|Photo credit: Reemolution|
What better metaphor for unchecked urban growth than a landlocked lighthouse?
The tour then took us to an exhibit called “Corniche Extended” whereby students conceived of a flying piece of sidewalk that could magically transport citizens to restricted spaces such as this private pier, one of many in the city:
So how did they accomplish this? Ingeniously, the students were able to borrow an old train car (think “Wild E Coyote” cartoons) from Lebanon’s defunct rail company. They then added tiles and railing to mimic the style of the public promenade or corniche (above); i.e. a flying public space in the private sphere:
And after some pumping and pulling:
There were a lot of other great sites on the tour including this abandoned home, with the only picket fence I’ve ever seen in Lebanon:
…accessed for the first time in decades since its abandonment, presumably during the civil war, by this staircase, also built by students:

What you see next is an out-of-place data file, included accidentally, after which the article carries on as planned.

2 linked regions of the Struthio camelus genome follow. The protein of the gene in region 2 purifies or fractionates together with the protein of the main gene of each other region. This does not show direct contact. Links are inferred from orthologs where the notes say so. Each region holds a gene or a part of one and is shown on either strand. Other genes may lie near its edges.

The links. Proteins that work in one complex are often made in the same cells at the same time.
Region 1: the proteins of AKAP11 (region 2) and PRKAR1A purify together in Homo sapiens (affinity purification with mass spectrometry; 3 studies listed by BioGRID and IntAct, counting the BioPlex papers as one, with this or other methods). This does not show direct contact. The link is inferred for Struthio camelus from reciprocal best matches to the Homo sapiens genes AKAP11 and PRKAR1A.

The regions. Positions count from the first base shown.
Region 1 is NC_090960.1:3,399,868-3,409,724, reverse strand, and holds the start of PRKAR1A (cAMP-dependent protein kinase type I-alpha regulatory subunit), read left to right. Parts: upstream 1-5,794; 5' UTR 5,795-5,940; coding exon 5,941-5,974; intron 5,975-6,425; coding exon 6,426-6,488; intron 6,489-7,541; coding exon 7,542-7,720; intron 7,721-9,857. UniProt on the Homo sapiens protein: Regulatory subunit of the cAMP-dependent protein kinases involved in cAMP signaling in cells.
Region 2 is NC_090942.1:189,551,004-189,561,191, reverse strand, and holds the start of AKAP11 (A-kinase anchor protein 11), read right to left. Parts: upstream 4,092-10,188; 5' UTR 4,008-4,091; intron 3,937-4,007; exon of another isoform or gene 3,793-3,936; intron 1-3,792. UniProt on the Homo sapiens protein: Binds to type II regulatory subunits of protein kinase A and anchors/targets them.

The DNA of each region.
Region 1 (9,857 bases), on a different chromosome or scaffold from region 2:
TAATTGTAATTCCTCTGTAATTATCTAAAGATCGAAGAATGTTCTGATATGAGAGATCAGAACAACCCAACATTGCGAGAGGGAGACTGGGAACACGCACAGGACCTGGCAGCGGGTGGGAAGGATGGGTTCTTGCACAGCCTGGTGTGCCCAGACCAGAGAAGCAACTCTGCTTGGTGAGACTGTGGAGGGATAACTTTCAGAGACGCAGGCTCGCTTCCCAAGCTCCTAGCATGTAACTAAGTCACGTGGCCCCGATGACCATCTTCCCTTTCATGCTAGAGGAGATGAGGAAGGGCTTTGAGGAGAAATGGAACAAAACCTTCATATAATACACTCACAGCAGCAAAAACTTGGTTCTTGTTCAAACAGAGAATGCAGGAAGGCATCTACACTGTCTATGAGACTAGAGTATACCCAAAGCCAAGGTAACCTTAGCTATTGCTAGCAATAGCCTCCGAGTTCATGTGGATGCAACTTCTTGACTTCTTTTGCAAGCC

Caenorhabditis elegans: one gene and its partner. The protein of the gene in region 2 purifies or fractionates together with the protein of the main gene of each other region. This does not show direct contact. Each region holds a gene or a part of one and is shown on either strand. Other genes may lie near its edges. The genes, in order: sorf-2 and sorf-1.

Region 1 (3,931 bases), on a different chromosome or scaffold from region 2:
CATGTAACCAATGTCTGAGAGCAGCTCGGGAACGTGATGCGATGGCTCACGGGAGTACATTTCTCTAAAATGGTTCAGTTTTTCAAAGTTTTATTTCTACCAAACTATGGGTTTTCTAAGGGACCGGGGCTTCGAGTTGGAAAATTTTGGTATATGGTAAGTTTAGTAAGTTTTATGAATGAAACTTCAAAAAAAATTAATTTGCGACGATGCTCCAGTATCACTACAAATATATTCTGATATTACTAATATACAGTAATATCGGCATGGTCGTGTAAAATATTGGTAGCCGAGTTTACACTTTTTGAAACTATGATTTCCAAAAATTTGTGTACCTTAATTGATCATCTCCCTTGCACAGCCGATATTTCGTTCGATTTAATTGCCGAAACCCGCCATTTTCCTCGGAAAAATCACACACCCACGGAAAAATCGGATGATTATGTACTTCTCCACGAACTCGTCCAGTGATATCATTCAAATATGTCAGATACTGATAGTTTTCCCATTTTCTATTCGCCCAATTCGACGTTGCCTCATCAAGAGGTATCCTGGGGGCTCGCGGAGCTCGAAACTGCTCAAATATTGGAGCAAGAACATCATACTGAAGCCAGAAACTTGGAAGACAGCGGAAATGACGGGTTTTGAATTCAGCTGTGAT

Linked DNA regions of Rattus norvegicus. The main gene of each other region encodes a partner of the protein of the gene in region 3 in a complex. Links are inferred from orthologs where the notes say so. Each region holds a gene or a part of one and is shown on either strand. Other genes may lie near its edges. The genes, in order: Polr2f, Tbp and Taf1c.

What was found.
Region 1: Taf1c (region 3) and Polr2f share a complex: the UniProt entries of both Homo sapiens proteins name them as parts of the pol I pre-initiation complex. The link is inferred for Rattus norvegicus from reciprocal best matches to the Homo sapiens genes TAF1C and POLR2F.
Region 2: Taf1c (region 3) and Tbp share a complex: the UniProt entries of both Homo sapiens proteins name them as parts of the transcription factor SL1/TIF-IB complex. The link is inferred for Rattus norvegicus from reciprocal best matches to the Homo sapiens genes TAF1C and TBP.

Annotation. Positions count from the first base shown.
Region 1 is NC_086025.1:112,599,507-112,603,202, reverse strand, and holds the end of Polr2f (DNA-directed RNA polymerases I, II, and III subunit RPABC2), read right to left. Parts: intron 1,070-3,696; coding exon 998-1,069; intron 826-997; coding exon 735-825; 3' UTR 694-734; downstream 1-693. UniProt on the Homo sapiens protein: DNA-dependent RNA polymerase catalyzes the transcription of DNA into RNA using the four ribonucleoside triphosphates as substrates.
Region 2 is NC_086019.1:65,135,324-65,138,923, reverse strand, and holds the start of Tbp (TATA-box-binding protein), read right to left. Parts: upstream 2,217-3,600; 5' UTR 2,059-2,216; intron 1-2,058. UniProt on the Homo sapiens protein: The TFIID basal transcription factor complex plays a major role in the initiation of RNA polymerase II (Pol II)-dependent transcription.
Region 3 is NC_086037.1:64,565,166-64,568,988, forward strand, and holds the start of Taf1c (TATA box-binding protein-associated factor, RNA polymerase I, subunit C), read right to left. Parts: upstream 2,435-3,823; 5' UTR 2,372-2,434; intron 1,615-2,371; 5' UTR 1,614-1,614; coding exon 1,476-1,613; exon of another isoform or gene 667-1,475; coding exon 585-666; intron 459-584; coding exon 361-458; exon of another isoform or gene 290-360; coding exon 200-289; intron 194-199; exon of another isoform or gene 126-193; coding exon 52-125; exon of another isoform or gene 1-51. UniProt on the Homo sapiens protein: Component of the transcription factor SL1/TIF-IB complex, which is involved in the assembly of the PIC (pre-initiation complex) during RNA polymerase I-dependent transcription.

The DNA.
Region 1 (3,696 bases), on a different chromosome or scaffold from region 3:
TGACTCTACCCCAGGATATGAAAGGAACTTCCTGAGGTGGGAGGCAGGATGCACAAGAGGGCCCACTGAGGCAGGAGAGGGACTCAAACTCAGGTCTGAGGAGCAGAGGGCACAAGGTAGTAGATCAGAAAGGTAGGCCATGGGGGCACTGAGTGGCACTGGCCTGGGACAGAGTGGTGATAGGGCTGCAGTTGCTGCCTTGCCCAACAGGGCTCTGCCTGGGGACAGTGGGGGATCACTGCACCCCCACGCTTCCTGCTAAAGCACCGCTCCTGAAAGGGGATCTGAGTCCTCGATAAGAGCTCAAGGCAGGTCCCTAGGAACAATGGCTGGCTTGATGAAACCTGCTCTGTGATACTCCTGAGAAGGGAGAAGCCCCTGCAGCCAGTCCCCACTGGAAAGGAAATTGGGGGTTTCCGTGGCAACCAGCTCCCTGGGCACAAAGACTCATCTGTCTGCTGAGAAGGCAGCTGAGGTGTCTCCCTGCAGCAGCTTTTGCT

And of course the flying chair:
I’ll let you check these out for yourself, so as not to give too much away. The exhibit will be up till the 18th, with details posted on the Facebook page.
It’s a beautiful time of year for a walk around the city, and what better way to enjoy it than with the innovative, enlightening and inspiring work of students. That they were able to negotiate the use of these private locations and receive and install equipment on them from two defunct or poorly functioning state entities (the telecom company and the rail company) speaks volumes about the power of determination, even in a collapsing political context like Lebanon. Their slogan: “Beirut can still be a city where all can live and share, where all can inhabit and use…”
Special thanks to co-organizer Professor Sandra Rishani, who keeps a fascinating blog about public space in the city called “Beirut The Fantastic.”